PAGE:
One of the meat processors strongly criticised by the Minister for Agriculture over its handling of the horsemeat scandal has apologised.
QK Meats said this evening it has launched an investigation into what went wrong.
It said quality and safety of its produce was of the utmost importance.
The company stated it never knowingly incorporated horsemeat into any of its beef products.
The Department of Agriculture strongly criticised the company yesterday in its report into how horsemeat got into Irish-made meat products.
In particular, the department said QK knew it had equine DNA in some product imported from Poland from June of last year, but did not tell the authorities until a few weeks ago.
Management, the report stated, had shown scant regard for the public good by their conduct.
Subsequent tests confirmed the presence of horsemeat in products made from meat supplied by QK Meats.
In a statement this evening, the company said that "following concern about a batch of product" it started testing it in June of last year, months before the scandal emerged last January.
Any product found to have equine DNA was isolated and either returned to the company or quarantined on its premises.
No material that tested positive for equine DNA was allowed into the food chain. The company said it believed its actions were correct and complied with regulations.
The meat it bought came from an EU approved and licensed supplier. The Minister for Agriculture confirmed it had broken no laws.
The company said: "It is now clear that our actions fell short, specifically in not contacting the Department sooner. We have apologised to the Department for this, deeply regret it and any breach of trust which it has caused given out commitment to food quality and safety."
QK Meats said it has launched a full investigation into all events surrounding the issue.
Elsewhere, the ABP Food Group, which owns Silvercrest Meats, says it is bitterly disappointed by Minister Coveney's statement.
ABP said it operates to the very highest standards, but the controls in the case of Silvercrest let the company down.
Coveney to centralise issuing of horse passports
Minister for Agriculture Simon Coveney has said the licensing system for horses has to be "radically changed".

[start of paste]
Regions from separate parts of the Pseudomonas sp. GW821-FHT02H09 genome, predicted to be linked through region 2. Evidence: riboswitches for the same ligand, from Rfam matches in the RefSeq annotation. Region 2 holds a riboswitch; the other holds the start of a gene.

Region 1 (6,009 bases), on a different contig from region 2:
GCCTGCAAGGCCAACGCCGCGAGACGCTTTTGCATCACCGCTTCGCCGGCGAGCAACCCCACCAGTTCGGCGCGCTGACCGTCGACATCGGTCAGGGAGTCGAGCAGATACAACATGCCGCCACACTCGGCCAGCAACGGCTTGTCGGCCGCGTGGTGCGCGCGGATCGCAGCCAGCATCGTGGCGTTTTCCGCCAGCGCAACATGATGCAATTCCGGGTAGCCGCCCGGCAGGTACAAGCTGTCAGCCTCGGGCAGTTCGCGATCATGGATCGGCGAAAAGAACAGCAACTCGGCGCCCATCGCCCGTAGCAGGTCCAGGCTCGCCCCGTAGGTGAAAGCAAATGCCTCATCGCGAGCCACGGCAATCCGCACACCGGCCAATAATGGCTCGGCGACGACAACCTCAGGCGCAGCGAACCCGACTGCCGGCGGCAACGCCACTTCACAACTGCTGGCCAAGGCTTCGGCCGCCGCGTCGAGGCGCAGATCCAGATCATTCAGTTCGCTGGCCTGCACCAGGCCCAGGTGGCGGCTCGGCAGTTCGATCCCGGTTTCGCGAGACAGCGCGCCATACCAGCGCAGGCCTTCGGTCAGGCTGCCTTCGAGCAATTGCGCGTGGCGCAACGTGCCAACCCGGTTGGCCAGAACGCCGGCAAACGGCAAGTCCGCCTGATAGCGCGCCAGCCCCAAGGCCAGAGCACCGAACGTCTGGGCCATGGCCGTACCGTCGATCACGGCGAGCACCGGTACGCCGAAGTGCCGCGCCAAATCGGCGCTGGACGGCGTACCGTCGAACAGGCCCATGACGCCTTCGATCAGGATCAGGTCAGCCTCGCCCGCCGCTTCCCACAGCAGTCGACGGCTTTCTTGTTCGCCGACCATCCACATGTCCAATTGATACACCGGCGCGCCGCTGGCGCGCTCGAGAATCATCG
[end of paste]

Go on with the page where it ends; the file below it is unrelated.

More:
Speaking on RTÉ's Morning Ireland, Mr Coveney said the system whereby seven individual bodies currently issue horse passports would have to end.
He said this would be replaced by a centralised issuing body controlled by the Department of Agriculture to ensure there is a "watertight system".
His comments come after an inspection at Ossory Meats in Banagher, Co Offaly, found that 25 horses presented for slaughter had irregularities relating to their passport and microchip identification.
Mr Coveney said that to deliberately falsify the identity of a horse was a criminal offence.
However, he rejected suggestions that the wholesale slaughter of horses in Ireland should stop until the new licensing system is in place.
Mr Coveney said that currently horses are only being allowed into the food chain on a "positive release" basis.
This means that every single horse carcass that is slaughtered is tested for the drug bute, which is used on horses but poses a risk to humans, and only when they pass the test are they released into the food chain.
Previously, carcasses were only tested on a random basis.
Mr Coveney said that although the pilot project, which has been running for the past month, was expensive, it is necessary to preserve the integrity of Irish food.
Meanwhile, the Irish Cattle and Sheep Farmers' Association has called on Mr Coveney to take a much tougher stance with meat processors who fail to meet traceability standards.
Also speaking on Morning Ireland, ICSA President Gabriel Gilmartin said farmers are forced to comply with strict conditions when it comes to traceability and he wants the same regime introduced for meat processors.
Mr Gilmartin said the minister would have to start imposing serious financial penalties on processors where identification irregularities have been found.
The IFA Chairman of the Horse Project Team, James Murphy, has rejected suggestions that the slaughtering of horses should be halted until a new licensing system for horses is introduced.
Mr Murphy said over 24,000 horses are slaughtered in Ireland each year and he called it a legacy of the boom.
He said: "It’s an unfortunate figure bearing in mind we don't breed horses for slaughter. But it's a legacy of the Celtic Tiger years when it was almost a fashion accessory to have a horse."